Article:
Banking barriers to the green economy
Working Paper N° 391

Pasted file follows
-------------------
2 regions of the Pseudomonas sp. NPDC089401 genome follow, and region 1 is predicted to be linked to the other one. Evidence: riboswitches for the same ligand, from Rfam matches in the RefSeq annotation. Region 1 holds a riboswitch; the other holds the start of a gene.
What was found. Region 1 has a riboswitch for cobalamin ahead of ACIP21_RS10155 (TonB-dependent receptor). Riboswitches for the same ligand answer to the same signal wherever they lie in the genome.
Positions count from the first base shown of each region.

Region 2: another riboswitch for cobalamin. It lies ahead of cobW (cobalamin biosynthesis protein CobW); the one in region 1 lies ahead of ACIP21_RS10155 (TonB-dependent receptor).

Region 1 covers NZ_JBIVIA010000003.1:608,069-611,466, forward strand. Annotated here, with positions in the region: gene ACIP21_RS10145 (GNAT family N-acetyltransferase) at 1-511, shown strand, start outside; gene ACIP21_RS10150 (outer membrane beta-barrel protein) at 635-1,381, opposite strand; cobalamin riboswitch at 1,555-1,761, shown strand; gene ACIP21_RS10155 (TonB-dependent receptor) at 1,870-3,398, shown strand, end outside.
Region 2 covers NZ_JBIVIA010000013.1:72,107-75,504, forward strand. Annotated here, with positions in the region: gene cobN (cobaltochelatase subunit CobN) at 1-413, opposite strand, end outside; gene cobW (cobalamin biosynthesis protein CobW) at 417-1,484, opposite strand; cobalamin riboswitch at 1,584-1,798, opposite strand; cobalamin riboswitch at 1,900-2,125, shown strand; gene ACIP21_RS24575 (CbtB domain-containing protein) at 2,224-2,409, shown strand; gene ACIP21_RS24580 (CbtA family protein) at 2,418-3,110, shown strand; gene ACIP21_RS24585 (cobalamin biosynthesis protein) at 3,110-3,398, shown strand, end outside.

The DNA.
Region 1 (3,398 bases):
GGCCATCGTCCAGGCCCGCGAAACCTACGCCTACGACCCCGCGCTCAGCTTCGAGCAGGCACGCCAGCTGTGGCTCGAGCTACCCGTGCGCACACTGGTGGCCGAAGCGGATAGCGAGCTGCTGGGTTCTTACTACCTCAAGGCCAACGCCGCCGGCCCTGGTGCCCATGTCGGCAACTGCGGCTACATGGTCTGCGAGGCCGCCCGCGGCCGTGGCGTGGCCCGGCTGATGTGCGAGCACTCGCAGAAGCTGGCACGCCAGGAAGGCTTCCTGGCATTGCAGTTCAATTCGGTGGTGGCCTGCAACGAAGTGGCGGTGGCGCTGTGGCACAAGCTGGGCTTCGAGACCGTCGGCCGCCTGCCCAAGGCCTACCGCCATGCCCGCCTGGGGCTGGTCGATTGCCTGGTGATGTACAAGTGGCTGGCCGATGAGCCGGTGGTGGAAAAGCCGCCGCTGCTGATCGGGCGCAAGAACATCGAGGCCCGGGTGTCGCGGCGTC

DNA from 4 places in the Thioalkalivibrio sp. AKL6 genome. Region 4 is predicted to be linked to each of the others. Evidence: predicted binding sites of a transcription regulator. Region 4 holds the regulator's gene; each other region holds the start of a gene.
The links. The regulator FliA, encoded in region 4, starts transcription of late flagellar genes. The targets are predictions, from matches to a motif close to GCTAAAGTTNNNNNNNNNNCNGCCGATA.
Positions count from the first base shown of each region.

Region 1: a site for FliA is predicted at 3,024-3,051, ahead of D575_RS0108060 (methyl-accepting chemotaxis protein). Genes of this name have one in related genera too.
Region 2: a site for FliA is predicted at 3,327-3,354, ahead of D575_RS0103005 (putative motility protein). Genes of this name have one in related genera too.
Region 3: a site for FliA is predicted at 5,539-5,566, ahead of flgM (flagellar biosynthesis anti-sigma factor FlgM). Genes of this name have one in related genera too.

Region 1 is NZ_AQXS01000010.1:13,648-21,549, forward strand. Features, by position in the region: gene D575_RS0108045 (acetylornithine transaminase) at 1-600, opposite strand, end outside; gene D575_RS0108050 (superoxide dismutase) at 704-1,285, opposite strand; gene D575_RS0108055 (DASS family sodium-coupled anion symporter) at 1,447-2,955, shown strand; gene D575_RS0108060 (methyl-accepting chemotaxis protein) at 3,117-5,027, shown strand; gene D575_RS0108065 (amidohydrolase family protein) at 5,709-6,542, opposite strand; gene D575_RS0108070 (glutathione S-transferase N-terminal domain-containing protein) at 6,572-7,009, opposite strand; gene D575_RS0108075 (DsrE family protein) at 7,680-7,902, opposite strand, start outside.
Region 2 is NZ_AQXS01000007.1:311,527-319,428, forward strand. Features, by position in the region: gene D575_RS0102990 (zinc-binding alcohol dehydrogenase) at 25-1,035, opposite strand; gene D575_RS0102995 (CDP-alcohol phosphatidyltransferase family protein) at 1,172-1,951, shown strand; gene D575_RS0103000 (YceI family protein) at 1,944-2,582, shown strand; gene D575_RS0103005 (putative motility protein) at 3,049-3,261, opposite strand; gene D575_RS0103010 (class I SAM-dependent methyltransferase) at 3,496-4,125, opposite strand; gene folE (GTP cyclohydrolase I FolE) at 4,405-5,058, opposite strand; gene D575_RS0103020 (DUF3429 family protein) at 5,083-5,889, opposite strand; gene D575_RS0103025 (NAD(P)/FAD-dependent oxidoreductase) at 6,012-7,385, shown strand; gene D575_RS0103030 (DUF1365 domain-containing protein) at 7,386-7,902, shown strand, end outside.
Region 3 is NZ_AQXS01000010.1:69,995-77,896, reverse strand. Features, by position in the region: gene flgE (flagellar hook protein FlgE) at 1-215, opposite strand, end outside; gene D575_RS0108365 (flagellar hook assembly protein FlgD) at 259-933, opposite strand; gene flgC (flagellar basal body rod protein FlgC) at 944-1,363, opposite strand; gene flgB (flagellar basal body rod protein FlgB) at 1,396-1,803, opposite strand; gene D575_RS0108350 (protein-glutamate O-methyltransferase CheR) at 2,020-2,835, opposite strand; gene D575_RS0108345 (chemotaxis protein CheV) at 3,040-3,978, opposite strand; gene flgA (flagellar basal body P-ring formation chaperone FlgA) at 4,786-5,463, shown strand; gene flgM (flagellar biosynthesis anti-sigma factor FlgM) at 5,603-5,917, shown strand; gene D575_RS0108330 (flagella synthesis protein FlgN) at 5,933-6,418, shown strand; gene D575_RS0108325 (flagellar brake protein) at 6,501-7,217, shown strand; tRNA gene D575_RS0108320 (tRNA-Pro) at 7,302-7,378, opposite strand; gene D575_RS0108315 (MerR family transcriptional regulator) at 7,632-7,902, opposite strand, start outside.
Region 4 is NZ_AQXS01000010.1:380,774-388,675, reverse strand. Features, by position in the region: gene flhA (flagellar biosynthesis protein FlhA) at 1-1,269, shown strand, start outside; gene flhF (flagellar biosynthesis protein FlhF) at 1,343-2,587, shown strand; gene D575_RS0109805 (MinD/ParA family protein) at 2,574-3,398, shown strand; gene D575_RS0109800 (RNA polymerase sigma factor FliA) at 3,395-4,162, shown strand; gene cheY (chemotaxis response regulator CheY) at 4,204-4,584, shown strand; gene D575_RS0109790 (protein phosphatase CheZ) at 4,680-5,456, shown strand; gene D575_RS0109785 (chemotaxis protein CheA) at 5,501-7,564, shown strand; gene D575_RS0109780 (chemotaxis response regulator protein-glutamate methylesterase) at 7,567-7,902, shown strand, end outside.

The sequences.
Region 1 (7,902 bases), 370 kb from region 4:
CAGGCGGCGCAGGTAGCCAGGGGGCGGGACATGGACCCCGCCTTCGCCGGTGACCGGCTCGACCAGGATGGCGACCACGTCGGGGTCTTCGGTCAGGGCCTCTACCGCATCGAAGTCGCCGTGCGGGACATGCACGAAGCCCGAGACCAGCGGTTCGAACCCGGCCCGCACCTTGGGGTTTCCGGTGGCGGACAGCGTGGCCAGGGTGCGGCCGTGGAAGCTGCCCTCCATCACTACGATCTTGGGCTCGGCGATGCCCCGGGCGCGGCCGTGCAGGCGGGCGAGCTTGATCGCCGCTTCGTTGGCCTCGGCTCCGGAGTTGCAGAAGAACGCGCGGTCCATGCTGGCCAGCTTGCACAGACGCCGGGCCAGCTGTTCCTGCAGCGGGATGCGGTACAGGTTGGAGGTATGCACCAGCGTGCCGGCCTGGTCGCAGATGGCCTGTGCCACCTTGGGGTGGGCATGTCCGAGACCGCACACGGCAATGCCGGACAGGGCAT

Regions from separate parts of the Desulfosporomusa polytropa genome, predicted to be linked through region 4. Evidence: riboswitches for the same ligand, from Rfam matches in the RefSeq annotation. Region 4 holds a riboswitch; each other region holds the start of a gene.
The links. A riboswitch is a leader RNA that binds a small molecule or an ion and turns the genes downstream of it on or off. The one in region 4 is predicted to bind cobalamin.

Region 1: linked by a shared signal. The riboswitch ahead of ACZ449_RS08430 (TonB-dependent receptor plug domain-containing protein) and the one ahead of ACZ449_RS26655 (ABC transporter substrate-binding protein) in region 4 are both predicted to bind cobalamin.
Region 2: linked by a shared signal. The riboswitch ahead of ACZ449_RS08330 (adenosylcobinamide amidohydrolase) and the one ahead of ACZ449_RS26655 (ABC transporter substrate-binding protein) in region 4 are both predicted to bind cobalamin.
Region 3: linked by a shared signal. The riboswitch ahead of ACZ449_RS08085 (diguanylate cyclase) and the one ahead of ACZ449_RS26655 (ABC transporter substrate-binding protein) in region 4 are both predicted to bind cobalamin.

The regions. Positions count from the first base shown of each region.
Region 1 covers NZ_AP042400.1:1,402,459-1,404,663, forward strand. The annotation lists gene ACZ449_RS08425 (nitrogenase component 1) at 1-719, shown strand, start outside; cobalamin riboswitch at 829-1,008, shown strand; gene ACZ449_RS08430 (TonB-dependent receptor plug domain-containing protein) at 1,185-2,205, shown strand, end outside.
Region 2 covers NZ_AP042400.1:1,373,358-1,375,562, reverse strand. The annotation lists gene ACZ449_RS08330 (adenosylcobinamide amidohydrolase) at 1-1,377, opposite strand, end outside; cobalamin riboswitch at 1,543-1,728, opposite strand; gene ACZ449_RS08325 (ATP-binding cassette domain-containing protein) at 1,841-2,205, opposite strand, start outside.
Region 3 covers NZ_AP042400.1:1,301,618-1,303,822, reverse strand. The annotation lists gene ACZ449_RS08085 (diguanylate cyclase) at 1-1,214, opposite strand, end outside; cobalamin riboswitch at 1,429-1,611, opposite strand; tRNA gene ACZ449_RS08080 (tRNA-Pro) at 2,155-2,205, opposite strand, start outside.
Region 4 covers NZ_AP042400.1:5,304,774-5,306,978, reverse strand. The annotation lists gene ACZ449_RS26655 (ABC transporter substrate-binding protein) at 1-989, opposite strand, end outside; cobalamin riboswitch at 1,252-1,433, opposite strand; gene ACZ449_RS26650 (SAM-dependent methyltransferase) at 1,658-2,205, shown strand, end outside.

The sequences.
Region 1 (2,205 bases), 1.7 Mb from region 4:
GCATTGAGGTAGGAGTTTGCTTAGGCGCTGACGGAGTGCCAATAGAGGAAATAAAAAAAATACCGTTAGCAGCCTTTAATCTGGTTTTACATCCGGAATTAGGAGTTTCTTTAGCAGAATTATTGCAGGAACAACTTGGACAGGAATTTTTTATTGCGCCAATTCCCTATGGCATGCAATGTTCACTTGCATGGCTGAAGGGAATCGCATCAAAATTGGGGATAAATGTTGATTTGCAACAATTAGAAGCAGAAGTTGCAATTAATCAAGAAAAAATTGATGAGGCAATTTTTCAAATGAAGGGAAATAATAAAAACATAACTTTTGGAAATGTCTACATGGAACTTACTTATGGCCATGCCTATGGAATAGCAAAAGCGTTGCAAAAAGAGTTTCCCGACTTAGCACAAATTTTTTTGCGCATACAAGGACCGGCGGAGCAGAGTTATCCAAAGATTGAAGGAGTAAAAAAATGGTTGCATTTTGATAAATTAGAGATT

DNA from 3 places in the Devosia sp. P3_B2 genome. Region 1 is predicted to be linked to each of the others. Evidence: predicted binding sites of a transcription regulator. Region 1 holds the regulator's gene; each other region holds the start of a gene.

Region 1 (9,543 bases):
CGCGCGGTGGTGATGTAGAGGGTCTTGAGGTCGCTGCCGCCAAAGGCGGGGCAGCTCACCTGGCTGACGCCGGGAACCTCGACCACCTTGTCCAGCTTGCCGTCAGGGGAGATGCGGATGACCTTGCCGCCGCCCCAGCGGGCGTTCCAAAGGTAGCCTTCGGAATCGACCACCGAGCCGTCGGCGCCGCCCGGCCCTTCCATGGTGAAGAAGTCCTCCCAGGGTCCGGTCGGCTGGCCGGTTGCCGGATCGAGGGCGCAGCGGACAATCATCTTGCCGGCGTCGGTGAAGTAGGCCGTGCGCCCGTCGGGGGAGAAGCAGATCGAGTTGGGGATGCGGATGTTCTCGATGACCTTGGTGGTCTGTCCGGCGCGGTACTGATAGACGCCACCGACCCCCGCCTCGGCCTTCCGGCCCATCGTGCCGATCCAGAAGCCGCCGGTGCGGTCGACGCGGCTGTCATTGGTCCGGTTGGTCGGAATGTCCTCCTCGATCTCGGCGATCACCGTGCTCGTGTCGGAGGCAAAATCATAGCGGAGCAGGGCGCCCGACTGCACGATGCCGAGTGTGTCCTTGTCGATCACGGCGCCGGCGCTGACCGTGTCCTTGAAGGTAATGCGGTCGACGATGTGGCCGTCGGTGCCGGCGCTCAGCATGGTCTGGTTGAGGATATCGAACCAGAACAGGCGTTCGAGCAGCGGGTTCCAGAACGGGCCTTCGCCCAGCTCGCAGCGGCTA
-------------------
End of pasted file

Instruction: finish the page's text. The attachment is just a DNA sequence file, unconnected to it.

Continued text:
In the race against climate change, financial intermediaries hold a key role in rapidly redirecting resources towards greener economic activities. However, this transition entails a dilemma for banks: entry of innovative and green firms in polluting industries risks devaluating legacy positions held with incumbent clients. As a result, banks exposed to such losses may be reluctant to finance innovation aiming to reduce polluting activities such as green house gas emissions. In this paper, we formalize potential banking barriers to investments in green firms that threaten the value of legacy contracts by affecting collateral pledged by incumbent clients to banks as well as probabilities of default. We show that themore homogeneous and concentrated the banking system is in a given industry, the fewer new innovative firms will be granted loanable funds. We further exploit data on credit allocations in Belgium between 2008 and 2018, to investigate the empirical relevancy of such barriers in polluting industries with larger exposures to green technology disruption. The results indicate that the market structure of the banking system may be key to facilitating a green economic transition highlighting the need for policies to address the role of brown legacy positions and heterogeneous bank business models.